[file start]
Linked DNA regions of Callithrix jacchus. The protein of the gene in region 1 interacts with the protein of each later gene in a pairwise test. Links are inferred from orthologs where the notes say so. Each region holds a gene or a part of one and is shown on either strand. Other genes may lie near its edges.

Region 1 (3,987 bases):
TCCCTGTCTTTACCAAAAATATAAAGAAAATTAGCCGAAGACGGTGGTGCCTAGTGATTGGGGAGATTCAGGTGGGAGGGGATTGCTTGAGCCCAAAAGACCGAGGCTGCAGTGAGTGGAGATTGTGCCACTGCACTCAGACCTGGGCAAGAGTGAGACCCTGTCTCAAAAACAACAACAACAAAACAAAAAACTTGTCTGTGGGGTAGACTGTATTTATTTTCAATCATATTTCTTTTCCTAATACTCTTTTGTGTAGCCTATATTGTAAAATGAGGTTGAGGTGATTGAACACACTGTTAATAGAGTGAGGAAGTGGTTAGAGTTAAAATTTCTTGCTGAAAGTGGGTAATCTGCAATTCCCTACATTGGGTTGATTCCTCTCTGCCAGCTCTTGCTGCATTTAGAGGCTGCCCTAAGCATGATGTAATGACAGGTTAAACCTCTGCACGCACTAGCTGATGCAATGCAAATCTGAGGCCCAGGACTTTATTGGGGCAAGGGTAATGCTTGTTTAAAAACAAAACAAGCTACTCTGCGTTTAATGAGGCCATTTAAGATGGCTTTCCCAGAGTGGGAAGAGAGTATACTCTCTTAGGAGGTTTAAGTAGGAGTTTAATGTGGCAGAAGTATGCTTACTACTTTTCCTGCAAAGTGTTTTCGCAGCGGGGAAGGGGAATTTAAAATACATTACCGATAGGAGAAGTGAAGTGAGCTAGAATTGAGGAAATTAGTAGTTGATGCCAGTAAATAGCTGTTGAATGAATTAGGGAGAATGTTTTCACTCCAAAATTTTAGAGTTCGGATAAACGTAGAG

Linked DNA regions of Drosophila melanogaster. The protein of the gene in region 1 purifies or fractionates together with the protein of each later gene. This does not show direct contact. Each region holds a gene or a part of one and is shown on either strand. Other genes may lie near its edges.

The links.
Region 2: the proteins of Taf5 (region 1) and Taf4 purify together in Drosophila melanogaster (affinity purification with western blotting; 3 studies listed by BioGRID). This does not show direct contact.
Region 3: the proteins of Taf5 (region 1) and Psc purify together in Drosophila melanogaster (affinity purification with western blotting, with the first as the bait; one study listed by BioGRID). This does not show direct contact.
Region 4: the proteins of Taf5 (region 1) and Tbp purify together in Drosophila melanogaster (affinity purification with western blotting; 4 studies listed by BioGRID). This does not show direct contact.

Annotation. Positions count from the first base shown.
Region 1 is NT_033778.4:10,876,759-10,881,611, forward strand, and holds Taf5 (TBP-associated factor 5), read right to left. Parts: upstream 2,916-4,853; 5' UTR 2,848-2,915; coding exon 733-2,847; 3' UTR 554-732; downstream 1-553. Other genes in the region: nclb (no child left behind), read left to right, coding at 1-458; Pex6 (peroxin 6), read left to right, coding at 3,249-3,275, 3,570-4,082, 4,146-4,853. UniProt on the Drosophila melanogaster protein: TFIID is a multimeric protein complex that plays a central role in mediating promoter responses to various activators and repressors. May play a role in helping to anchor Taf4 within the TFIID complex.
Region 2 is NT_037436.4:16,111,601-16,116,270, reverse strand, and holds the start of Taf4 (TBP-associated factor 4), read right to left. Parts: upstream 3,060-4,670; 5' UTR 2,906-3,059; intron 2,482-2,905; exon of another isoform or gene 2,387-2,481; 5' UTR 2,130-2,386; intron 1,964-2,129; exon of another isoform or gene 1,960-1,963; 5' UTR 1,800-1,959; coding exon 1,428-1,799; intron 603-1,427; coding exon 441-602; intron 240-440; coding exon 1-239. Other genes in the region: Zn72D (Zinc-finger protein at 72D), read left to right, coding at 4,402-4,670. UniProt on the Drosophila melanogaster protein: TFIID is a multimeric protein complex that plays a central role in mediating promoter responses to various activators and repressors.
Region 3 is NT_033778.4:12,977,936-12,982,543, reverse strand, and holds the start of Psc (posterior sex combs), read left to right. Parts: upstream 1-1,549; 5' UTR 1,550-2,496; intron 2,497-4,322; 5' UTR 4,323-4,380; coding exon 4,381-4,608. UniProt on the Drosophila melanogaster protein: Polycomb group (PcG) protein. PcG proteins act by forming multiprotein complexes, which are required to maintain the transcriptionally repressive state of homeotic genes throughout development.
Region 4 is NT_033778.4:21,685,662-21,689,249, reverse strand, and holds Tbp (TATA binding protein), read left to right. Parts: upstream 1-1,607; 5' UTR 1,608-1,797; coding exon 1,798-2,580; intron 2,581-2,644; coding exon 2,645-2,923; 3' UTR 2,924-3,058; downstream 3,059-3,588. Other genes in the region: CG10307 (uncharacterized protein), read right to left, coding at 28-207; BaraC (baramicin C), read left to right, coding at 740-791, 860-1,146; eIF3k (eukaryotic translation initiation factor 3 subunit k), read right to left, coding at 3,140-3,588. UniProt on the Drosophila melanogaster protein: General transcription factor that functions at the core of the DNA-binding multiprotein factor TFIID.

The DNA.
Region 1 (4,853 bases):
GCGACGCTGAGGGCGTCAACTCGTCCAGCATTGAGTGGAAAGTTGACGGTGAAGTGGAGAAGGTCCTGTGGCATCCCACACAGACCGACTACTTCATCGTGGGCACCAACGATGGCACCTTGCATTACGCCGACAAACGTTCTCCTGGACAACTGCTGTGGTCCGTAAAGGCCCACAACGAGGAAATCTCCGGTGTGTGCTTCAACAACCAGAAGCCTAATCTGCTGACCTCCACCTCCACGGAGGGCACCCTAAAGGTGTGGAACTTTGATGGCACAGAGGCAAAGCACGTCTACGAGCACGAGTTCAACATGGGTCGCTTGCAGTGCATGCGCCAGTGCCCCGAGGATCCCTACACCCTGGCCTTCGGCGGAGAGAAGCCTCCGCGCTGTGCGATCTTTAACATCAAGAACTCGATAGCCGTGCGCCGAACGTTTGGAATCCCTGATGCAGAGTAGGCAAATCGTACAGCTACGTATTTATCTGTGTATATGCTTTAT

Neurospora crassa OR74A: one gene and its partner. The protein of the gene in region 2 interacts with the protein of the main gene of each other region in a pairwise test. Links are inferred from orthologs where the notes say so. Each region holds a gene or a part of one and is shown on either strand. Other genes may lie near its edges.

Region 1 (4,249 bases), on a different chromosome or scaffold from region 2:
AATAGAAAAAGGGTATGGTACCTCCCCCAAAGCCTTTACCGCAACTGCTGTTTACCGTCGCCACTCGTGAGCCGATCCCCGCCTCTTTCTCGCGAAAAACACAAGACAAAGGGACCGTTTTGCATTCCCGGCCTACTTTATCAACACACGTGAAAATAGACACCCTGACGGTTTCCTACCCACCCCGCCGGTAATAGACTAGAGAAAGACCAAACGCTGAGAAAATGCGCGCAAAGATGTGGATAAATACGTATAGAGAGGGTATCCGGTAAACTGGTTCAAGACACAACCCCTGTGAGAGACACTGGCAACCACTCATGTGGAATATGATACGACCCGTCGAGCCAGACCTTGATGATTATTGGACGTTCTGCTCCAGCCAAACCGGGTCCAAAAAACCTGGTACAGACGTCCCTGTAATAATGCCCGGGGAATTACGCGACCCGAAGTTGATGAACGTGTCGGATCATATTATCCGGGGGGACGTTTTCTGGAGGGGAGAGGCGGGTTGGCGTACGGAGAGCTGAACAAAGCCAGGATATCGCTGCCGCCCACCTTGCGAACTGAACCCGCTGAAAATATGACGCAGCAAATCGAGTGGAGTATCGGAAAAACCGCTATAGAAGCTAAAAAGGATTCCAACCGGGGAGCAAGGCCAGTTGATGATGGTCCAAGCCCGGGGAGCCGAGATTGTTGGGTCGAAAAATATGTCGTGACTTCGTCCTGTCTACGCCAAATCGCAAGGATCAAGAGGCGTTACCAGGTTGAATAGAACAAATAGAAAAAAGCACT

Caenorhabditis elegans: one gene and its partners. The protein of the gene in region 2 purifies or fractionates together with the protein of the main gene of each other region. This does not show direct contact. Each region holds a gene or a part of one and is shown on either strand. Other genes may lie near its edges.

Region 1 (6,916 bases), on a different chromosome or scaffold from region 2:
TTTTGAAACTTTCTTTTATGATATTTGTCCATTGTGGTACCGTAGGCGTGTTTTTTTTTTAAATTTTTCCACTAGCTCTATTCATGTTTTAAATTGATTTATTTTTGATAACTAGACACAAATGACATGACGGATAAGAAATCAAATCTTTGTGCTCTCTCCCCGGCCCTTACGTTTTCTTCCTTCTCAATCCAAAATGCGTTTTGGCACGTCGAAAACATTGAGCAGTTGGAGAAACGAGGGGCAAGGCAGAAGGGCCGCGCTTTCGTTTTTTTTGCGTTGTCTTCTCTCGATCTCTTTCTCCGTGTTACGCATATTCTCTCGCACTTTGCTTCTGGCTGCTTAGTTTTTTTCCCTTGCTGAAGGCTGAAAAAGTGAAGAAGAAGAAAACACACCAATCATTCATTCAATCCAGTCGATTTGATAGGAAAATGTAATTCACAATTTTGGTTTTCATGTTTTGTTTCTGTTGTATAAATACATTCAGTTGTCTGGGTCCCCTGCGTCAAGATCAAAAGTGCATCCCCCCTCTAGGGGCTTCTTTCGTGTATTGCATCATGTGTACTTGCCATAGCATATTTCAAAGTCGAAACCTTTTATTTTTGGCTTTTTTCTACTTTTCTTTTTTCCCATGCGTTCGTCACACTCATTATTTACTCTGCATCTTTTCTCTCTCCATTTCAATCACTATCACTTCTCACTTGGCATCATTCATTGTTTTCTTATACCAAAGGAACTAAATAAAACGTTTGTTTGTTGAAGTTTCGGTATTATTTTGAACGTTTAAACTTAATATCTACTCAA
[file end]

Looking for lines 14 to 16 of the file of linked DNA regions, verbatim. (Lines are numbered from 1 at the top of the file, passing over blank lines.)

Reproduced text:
The DNA.
Region 1 (4,853 bases):
GCGACGCTGAGGGCGTCAACTCGTCCAGCATTGAGTGGAAAGTTGACGGTGAAGTGGAGAAGGTCCTGTGGCATCCCACACAGACCGACTACTTCATCGTGGGCACCAACGATGGCACCTTGCATTACGCCGACAAACGTTCTCCTGGACAACTGCTGTGGTCCGTAAAGGCCCACAACGAGGAAATCTCCGGTGTGTGCTTCAACAACCAGAAGCCTAATCTGCTGACCTCCACCTCCACGGAGGGCACCCTAAAGGTGTGGAACTTTGATGGCACAGAGGCAAAGCACGTCTACGAGCACGAGTTCAACATGGGTCGCTTGCAGTGCATGCGCCAGTGCCCCGAGGATCCCTACACCCTGGCCTTCGGCGGAGAGAAGCCTCCGCGCTGTGCGATCTTTAACATCAAGAACTCGATAGCCGTGCGCCGAACGTTTGGAATCCCTGATGCAGAGTAGGCAAATCGTACAGCTACGTATTTATCTGTGTATATGCTTTAT